Five talking-points from first day of 2015 ICC World Cup
On Valentine's Day, hosts nations Australia and New Zealand showed no love to their opponents, and registered convincing wins against England and Sri Lanka respectively.
New Delhi: On Valentine's Day, hosts nations Australia and New Zealand showed no love to their opponents, and registered convincing wins against England and Sri Lanka respectively.
Here are the five talking-points from the first day of 2015 ICC World Cup:
Rain threat: In cricket, threat of rain is always there. At the start of the 11th edition of Cricket World Cup got delayed after a light shower at the Hagley Oval. Despite the threat and eight minute delay, the match between hosts New Zealand and Sri Lanka completed without any reduction in overs.
Century on debut: Aaron Finch on Saturday joined the likes of Trevor Chappell, Geoff Marsh and Andrew Symonds to score a hundred on World Cup debut. The Australian opener's blistering 126-ball innings, laced with 12 fours and three sixes, helped the hosts post a mammoth 342 runs against a listless English side. It's also the first century of 2015 ICC World Cup.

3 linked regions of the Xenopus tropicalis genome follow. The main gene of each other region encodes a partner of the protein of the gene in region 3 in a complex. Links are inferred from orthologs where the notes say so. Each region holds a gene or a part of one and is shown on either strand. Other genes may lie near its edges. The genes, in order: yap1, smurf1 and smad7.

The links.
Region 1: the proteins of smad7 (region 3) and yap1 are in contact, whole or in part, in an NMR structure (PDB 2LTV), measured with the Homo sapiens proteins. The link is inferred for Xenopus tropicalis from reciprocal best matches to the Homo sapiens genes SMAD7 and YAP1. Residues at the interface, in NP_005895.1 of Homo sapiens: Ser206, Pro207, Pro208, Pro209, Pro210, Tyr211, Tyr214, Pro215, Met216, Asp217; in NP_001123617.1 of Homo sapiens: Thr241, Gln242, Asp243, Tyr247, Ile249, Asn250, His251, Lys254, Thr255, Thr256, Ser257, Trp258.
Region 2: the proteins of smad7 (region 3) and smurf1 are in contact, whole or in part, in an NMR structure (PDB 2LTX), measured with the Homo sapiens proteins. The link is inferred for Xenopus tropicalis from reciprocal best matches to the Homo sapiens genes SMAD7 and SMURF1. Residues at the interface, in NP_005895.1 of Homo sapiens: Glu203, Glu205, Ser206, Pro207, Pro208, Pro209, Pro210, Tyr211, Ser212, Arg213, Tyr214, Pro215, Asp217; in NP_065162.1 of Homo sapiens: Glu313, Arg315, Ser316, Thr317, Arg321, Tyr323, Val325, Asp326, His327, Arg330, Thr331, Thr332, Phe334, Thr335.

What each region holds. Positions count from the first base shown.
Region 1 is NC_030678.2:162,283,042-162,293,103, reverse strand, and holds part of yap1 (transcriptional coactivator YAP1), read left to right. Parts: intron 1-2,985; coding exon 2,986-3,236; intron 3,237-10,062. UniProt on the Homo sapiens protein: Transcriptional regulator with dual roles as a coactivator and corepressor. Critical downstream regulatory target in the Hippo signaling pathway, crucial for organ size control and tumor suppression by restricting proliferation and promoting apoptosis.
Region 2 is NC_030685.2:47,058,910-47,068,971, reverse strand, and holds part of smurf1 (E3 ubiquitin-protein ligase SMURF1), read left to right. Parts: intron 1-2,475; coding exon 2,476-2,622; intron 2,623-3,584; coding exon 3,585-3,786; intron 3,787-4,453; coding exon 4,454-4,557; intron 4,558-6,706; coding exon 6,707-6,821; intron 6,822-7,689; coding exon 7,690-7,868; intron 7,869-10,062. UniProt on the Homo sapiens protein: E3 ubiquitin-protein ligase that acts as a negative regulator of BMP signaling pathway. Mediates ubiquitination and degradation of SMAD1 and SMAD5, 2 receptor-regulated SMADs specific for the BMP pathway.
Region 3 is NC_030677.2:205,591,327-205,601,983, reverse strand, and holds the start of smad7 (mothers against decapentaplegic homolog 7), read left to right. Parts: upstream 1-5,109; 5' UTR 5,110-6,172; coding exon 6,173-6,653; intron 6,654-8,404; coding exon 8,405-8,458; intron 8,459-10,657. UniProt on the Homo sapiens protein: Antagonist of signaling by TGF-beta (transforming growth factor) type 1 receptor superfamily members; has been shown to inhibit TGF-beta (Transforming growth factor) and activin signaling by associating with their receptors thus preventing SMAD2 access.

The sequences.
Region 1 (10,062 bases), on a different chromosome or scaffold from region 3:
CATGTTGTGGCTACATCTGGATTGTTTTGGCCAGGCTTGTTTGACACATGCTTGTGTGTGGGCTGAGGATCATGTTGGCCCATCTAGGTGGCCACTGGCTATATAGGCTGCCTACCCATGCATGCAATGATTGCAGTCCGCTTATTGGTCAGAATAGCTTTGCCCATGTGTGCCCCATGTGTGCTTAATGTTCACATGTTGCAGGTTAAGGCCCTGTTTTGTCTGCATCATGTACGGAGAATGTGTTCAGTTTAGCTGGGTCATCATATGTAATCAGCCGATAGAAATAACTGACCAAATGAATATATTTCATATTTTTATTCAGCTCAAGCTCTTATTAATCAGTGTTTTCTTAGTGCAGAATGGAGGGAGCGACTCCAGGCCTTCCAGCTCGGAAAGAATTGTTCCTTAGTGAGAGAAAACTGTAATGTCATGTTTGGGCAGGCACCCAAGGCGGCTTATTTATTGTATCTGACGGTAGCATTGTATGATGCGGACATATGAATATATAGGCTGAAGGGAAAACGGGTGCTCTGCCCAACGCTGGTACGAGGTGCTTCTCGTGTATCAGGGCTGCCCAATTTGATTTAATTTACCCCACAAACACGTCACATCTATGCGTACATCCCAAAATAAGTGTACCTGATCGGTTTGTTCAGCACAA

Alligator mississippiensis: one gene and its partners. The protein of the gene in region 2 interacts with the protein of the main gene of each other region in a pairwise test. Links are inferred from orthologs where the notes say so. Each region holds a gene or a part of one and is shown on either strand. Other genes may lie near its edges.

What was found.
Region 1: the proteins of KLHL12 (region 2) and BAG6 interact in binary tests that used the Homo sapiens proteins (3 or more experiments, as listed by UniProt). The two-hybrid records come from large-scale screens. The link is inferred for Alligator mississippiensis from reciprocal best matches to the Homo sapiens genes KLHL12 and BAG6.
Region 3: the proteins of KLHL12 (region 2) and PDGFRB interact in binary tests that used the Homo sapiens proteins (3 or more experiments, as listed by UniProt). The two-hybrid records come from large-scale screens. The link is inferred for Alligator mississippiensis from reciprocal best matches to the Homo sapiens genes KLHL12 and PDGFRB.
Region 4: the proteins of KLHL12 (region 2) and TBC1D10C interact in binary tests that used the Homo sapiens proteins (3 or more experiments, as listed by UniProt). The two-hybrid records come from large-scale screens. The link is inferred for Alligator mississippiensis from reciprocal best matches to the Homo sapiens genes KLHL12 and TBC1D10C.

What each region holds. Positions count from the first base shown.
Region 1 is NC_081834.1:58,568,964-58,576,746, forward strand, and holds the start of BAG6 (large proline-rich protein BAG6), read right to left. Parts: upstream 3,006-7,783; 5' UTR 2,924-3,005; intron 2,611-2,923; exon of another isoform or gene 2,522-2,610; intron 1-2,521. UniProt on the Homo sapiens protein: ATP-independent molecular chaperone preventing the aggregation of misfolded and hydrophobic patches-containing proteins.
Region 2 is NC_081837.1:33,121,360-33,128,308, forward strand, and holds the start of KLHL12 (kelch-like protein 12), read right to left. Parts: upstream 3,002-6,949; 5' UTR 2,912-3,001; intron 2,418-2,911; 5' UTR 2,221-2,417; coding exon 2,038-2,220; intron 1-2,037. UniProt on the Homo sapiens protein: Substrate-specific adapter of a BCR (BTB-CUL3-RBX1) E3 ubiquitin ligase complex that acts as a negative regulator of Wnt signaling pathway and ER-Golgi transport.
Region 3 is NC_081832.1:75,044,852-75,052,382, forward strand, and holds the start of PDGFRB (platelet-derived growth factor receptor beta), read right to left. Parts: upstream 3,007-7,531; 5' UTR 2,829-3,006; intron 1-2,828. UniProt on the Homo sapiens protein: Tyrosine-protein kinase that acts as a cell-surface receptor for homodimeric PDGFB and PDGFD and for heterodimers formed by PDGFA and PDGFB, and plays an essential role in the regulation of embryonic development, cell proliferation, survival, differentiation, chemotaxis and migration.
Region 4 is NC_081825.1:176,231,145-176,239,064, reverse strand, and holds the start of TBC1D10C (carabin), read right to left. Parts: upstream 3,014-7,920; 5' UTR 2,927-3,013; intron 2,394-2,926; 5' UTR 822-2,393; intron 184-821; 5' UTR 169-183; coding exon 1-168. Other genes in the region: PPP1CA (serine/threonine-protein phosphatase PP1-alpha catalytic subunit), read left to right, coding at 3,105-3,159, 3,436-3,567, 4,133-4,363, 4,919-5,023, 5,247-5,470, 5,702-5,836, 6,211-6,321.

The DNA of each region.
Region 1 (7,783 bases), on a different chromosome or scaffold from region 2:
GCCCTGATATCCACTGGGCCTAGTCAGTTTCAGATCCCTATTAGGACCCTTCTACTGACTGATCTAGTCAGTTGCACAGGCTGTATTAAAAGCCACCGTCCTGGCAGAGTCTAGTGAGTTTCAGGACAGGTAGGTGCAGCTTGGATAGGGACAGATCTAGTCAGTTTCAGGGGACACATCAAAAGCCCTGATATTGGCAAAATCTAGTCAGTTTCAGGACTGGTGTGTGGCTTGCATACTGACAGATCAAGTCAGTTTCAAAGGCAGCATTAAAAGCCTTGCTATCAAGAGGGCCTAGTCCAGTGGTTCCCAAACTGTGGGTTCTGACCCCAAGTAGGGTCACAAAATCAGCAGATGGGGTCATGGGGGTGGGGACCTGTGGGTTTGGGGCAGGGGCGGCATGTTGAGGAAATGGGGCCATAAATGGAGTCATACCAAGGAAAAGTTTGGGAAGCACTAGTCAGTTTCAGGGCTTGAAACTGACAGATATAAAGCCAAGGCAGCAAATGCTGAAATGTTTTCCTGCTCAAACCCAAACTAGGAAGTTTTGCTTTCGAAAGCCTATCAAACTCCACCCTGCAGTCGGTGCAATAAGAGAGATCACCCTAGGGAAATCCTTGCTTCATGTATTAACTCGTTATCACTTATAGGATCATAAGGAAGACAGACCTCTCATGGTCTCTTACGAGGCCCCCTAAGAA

Family double: Mitchell Marsh, playing his first World Cup match, showed true-class in Australia's convincing win over traditional rivals England. He first scored 23 quick runs, then returned to take five English wickets. Remarkably, his father Geoff, scored a hundred on World Cup debut too in 1987 against India in Chennai.
Hat-trick: In an otherwise gloomy day for England, Steven Finn achieved a rare feat by taking a hat-trick off the last three balls of Australian innings. The right-arm fast-medium bowler took the wickets of Brad Haddin, Glenn Maxwell and Mitchell Johnson to become England's first bowler to take a hat-trick at a World Cup. He is just the seventh player to do so.
Dead-ball and umpire error: Everything went wrong for England at Melbourne Cricket Ground on Saturday. Firstly, they dropped Finch on nought by Chris Woakes off James Anderson's bowling in the very first over of the match. That was then followed up with a lacklustre bowling effort. However, the worst part of the game was when the match officials ruled Anderson run out of a dead-ball, thus leaving James Taylor stranded at 98 not out.